How to Secure REST and JSON

Here at Layer 7 we get asked a lot about our support for REST. We actually have a lot to offer to secure, monitor and manage REST-style transactions. The truth is, although we really like SOAP and XML here at Layer 7, we also really like REST and alternative data encapsulations like JSON. We use both REST and JSON all the time in our own development. Suppose you have a REST-based service that you would like to publish to the world, but you are concerned about access control, confidentiality, integrity, and the risk from incoming threats. We have an answer for this: SecureSpan Gateway clusters, deployed in the DMZ, give you the ability to implement run time governance across all of your services: Pictures are nice, but this scenario is best understood using a concrete example. For the services, Yahoo’s REST-based search API offers us everything we need–it even retur... (more), Twitter, Security & You

..or, what I did on my twitter vacation the other day.  This brief break from 26 Short Topics about Security is brought to you by, twitter, security and You.  I’ve been using for a little while both to shorten links and be able to track clicks placed on twitter (and other social sites) – as many of you do.  When the twitter outage hit last week, and many folks found themselves ‘lost’ without it, I decided to review my stats on the links I’ve sent and found something interesting; or frightening.  :-)  (Incidentally, there was a another DDoS attack yesterday that took twitter down for about 20 minutes) To set this up: as you might know, I cover Security within the Technical Marketing Team (Lori, Alan & Ken round out the TMM group – and we’re all interested in Security) at F5 and usually find 1 or 2 interesting ‘security’ stories that I actually t... (more)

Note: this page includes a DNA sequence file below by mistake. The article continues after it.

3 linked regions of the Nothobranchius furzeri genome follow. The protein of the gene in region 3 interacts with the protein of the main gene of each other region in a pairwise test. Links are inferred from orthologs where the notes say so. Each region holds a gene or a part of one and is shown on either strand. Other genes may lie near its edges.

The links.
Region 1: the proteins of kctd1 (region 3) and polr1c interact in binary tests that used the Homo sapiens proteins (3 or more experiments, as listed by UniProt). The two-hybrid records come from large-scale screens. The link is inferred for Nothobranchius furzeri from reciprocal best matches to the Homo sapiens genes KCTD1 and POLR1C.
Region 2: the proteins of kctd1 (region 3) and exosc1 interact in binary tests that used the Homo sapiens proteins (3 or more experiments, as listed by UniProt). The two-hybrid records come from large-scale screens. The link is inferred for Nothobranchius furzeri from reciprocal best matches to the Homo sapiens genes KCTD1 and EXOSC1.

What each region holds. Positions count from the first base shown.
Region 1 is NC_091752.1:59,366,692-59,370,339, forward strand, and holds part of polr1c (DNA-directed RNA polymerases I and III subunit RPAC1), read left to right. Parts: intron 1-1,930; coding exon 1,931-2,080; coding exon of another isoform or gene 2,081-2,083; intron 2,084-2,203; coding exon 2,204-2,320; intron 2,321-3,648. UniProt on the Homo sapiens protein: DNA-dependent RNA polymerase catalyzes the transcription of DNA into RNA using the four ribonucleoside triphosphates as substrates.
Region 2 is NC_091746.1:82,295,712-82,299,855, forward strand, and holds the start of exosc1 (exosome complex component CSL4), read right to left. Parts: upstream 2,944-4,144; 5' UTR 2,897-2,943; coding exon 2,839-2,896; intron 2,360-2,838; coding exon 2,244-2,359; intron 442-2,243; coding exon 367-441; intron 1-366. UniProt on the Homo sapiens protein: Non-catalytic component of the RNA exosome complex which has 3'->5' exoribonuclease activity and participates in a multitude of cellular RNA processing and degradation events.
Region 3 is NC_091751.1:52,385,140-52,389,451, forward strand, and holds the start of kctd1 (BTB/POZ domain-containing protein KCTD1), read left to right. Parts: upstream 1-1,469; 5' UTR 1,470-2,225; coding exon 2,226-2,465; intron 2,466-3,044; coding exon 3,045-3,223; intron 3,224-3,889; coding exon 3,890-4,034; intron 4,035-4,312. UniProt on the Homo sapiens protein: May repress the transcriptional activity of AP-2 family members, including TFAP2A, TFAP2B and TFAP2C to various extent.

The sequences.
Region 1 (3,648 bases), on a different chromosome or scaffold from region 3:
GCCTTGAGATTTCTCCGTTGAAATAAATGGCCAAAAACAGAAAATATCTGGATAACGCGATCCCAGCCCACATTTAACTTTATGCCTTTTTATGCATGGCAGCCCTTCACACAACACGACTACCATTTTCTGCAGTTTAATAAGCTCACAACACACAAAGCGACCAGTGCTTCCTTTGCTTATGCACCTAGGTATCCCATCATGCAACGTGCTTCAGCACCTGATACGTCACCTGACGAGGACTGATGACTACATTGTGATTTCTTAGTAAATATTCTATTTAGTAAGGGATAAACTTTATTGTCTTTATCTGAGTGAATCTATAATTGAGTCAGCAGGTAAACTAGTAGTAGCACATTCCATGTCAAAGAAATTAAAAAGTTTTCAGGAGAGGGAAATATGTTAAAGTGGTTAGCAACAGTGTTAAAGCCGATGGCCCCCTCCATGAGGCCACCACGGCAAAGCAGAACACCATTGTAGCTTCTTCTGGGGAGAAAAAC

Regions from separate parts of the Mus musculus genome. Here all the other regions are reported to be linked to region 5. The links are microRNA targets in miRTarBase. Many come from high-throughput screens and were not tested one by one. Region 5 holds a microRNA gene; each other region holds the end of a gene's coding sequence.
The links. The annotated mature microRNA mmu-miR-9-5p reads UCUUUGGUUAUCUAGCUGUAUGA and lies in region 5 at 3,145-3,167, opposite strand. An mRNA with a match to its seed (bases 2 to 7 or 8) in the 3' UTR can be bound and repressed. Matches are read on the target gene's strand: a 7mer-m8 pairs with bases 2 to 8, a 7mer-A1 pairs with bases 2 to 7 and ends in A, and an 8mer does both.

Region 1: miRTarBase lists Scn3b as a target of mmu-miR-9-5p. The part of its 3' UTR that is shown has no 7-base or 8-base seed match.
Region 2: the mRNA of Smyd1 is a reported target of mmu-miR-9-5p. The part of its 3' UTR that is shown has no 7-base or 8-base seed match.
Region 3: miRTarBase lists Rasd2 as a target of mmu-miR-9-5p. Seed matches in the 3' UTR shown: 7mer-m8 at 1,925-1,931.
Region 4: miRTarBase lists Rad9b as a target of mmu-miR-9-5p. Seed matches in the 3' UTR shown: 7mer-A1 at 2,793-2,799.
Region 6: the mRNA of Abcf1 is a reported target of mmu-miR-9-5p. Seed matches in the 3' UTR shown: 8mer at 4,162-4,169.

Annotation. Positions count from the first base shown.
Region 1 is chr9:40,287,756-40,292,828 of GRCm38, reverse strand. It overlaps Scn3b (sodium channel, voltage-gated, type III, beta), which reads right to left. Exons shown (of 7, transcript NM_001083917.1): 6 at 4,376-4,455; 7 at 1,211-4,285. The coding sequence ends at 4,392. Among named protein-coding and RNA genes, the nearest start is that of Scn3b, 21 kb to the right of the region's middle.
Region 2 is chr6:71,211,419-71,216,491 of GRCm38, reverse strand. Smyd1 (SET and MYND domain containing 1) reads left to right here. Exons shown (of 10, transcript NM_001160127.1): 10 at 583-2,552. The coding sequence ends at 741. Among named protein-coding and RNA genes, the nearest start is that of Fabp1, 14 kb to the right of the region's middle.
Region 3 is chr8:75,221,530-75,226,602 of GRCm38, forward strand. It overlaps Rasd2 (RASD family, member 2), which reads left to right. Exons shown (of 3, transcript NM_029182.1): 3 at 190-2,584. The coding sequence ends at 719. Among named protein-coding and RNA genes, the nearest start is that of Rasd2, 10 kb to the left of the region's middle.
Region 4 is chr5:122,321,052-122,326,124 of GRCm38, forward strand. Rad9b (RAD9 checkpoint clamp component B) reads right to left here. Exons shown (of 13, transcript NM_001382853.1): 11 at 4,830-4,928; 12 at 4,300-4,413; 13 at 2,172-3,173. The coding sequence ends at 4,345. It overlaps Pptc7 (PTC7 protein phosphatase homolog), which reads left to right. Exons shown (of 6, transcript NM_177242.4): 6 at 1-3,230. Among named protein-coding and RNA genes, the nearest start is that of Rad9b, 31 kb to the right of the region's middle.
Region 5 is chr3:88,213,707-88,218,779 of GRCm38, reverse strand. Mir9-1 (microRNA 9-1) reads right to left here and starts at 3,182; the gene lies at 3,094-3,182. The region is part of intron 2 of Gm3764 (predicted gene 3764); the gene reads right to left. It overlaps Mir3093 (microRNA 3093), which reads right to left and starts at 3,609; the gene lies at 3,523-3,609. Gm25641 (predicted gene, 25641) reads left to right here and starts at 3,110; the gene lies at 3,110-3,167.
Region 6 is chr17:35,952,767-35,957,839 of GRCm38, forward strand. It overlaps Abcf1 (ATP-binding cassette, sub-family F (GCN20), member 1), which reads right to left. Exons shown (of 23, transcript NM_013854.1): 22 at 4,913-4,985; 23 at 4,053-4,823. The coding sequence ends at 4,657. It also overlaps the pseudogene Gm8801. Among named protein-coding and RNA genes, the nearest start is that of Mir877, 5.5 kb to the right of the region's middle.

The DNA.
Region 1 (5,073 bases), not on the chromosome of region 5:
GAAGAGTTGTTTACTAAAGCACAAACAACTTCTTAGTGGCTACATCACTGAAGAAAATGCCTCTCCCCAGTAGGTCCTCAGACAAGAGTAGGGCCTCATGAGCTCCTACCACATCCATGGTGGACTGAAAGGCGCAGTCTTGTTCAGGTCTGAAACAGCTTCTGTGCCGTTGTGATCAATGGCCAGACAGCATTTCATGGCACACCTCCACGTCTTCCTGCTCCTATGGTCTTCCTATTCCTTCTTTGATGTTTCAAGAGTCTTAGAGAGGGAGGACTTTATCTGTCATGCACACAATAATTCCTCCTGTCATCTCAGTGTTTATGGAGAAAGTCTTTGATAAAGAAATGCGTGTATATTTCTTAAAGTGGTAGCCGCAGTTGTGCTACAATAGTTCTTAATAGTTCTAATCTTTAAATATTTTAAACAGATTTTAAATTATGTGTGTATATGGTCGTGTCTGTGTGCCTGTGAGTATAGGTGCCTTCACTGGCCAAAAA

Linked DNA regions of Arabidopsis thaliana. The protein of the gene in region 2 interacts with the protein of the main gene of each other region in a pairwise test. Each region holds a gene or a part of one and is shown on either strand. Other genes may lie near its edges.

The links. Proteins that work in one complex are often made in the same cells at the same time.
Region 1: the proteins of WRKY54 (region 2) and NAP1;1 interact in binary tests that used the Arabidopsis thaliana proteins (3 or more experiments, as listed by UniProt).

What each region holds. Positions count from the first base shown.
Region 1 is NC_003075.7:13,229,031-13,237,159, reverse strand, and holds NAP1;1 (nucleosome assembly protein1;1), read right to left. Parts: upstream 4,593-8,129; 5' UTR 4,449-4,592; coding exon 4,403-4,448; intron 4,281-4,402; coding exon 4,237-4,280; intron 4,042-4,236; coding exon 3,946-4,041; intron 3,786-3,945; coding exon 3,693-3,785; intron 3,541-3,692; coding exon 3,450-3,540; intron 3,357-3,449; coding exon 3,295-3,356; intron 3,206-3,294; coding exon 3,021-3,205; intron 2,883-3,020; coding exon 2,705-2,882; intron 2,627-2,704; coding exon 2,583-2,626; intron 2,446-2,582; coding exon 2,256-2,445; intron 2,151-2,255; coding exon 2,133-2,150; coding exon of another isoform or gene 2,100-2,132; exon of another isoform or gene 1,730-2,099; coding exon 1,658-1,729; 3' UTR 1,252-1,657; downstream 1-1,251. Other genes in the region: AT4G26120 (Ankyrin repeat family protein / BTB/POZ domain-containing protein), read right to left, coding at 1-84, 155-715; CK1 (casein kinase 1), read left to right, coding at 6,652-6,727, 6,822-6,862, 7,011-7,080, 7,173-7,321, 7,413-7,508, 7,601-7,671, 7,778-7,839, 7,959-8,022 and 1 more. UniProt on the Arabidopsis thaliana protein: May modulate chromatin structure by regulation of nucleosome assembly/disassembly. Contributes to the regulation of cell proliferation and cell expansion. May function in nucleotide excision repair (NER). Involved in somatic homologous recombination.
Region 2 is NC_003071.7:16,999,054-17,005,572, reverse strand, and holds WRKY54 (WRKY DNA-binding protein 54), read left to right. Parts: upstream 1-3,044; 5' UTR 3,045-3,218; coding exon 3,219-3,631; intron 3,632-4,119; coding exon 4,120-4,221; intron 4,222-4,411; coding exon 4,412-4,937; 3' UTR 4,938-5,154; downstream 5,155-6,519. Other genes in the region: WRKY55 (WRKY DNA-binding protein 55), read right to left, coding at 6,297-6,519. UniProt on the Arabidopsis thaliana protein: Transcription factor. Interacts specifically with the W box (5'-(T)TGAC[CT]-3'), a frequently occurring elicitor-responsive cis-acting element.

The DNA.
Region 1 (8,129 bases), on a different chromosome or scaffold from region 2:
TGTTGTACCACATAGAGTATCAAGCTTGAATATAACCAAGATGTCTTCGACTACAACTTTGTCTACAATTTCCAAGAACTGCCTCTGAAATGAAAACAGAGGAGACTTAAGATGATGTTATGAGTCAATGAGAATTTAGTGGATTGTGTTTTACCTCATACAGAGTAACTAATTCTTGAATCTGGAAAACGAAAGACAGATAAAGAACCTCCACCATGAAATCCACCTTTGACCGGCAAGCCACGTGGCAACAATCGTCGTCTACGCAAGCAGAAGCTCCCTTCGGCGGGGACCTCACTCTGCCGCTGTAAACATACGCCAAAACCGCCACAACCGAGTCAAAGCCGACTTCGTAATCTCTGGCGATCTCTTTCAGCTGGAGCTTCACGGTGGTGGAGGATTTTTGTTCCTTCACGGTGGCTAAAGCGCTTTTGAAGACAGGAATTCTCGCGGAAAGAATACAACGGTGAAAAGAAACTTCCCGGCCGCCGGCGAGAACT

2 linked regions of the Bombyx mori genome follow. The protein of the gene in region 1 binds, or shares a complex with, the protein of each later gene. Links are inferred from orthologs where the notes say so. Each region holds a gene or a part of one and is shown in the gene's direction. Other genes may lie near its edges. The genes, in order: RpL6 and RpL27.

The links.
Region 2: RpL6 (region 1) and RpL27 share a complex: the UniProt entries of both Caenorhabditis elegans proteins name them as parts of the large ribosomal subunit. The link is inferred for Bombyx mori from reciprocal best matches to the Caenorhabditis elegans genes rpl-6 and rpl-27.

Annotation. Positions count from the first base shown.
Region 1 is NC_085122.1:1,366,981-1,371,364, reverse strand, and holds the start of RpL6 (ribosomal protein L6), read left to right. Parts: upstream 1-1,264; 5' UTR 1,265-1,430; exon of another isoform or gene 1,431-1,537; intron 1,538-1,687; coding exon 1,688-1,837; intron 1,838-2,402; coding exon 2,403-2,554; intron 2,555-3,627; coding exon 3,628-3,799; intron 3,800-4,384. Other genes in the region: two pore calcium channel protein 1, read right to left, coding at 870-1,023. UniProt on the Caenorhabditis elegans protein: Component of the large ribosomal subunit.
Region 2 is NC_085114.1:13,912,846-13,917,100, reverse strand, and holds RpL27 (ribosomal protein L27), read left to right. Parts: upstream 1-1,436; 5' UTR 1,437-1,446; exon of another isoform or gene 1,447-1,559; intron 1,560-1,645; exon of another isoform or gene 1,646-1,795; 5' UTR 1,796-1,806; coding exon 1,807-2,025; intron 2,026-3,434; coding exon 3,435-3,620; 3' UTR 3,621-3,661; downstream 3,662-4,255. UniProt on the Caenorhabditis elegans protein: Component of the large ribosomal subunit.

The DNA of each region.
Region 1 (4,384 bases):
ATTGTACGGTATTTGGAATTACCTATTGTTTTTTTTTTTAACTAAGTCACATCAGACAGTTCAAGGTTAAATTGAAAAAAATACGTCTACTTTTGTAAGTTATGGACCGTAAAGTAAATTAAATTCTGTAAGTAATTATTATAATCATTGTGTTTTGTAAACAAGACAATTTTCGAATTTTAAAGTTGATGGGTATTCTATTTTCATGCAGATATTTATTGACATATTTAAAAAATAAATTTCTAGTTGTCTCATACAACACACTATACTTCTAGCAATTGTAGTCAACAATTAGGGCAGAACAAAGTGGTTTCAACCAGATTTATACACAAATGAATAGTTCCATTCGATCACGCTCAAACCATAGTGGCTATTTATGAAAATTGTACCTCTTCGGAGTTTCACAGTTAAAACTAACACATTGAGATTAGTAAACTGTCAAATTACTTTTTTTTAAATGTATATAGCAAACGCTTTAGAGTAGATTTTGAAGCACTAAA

Considering the SOA Reference Model

(SYS-CON Media) - The main drivers for SOA-based architectures are to facilitate the manageable growth of large-scale enterprise systems, to facilitate Internet-scale provisioning and the use of services, and to reduce the cost of organization-to-organization cooperation - SOA RM When approaching a SOA implementation, I would like to consider two fundamental questions that many developers ask: 1)  What's the difference between service-oriented and service-based architectures? 2)  What special architecture elements are defined by the SOA RM? In my opinion, the answer to the first is in the difference between the words oriented and based. I believe that smart IT organizations offer a lot of services already because the technical benefits of services have been well known for a while. However, the applications based on these services are still monolithic and don't provide ... (more)

HTML5 WebSocket Security is Strong

This is a two-part blog post that discusses HTML5 WebSocket and security. In this, the first post, I will talk about the security benefits that come from being HTTP-compatible and the WebSocket standard itself. In the second post (coming soon) I will highlight some of the extra security capabilities that Kaazing WebSocket Gateway offers, things that real-world WebSocket applications will want to be fully secure. A WebSocket connection starts its life as an HTTP handshake, which then upgrades in-place to speak the WebSocket wire protocol. As such, many existing HTTP security mechanisms also apply to a WebSocket connection — one of the reasons why the WebSocket standard deliberately chose the strategy of being HTTP compatible. Unified HTTP and WebSocket Security Thanks to the HTTP/WebSocket unified security model, the following is a list of some standard HTTP securit... (more)